The taks is: Show that in every infinite compact space there is a countable subset that is not closed.

At first I read that it should be closed and I had an idea to take a point $x_1 \in X$ and an open set $U_1$ containing $x_1$. If $X/U_1$ is finite then we're done. If not, then it is still compact and we take $x_2 \in X\setminus U_1$ and an open set $U_2$ which should be distinct from $U_1$ and so on... And we would get a countable and closed set.

But I don't know how to do this task. Could somebody tell me how to do it?

  • $\begingroup$ Do you know that in a compact space, every infinite subset has a limit point? $\endgroup$ – Daniel Fischer May 28 '15 at 19:06
  • $\begingroup$ I don't know it yet... $\endgroup$ – nilcorc May 28 '15 at 19:08
  • $\begingroup$ Your argument doesn't work for $\mathbb{N}$ with the trivial (indiscrete) topology. It is compact and infinite, and for any $x\in\mathbb{N}$, $\mathbb{N}$ is the only open set containing $x$, so $\mathbb{N}\setminus\mathbb{N}=\emptyset$ is finite. But of course $\mathbb{N}$ is not the set we're looking for, since it is closed. $\endgroup$ – Moya May 28 '15 at 19:17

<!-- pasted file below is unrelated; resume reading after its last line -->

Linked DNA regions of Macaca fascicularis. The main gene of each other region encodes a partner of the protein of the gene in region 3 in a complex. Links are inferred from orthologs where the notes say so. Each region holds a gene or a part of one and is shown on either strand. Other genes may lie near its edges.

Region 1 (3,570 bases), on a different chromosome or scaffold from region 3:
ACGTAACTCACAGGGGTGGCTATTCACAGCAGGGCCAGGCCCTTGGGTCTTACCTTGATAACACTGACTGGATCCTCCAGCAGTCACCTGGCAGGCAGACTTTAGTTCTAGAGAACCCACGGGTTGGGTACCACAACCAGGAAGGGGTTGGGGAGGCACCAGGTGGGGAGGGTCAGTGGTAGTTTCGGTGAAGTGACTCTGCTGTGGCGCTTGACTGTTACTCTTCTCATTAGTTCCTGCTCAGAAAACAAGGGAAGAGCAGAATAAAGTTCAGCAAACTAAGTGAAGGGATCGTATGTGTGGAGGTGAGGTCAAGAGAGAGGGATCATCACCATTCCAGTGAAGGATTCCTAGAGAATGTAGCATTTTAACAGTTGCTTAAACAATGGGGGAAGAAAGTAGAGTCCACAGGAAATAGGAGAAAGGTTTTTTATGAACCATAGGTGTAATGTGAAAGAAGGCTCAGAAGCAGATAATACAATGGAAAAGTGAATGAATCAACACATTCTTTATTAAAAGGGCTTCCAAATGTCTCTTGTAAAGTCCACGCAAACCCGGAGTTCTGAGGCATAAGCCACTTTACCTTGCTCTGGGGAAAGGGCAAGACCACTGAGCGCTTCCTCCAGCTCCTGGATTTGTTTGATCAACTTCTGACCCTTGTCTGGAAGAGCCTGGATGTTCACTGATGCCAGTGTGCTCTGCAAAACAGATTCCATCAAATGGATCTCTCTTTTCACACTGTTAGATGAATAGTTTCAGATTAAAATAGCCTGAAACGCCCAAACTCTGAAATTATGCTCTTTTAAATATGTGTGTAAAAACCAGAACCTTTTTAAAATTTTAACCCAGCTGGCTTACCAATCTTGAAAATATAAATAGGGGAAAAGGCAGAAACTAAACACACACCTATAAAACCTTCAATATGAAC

• $\begingroup$ What is your definition of "compact"? $\endgroup$ – Omnomnomnom May 28 '15 at 19:36
  • $\begingroup$ A space is compact iff from every open cover we can choose a finite subcover. $\endgroup$ – nilcorc May 28 '15 at 19:39

Lemma: In compact spaces all infinite subsets have a limit point. (But they don't necessarily contain it.)

(Proof sketch: Take, by contradiction, an infinite subset $A$ with no limit points. $A$ is closed as $A'=\emptyset$ and so $A=\bar{A}$, closed subsets of compact spaces are compact so $A$ is compact, but every point in $A$ is isolated which gives us an infinite cover by open sets [the singletons] with no finite subcover, contradicting $A$ compact.)

Now take a countably infinite subset of your compact space, by the lemma it has at least 1 limit point. If it does not contain this limit point, it is not closed and countably infinite. If it does contain the limit point, take that limit point out and the set you're left with is not closed and still countably infinite.


Your Answer

By clicking “Post Your Answer”, you agree to our terms of service, privacy policy and cookie policy

Not the answer you're looking for? Browse other questions tagged or ask your own question.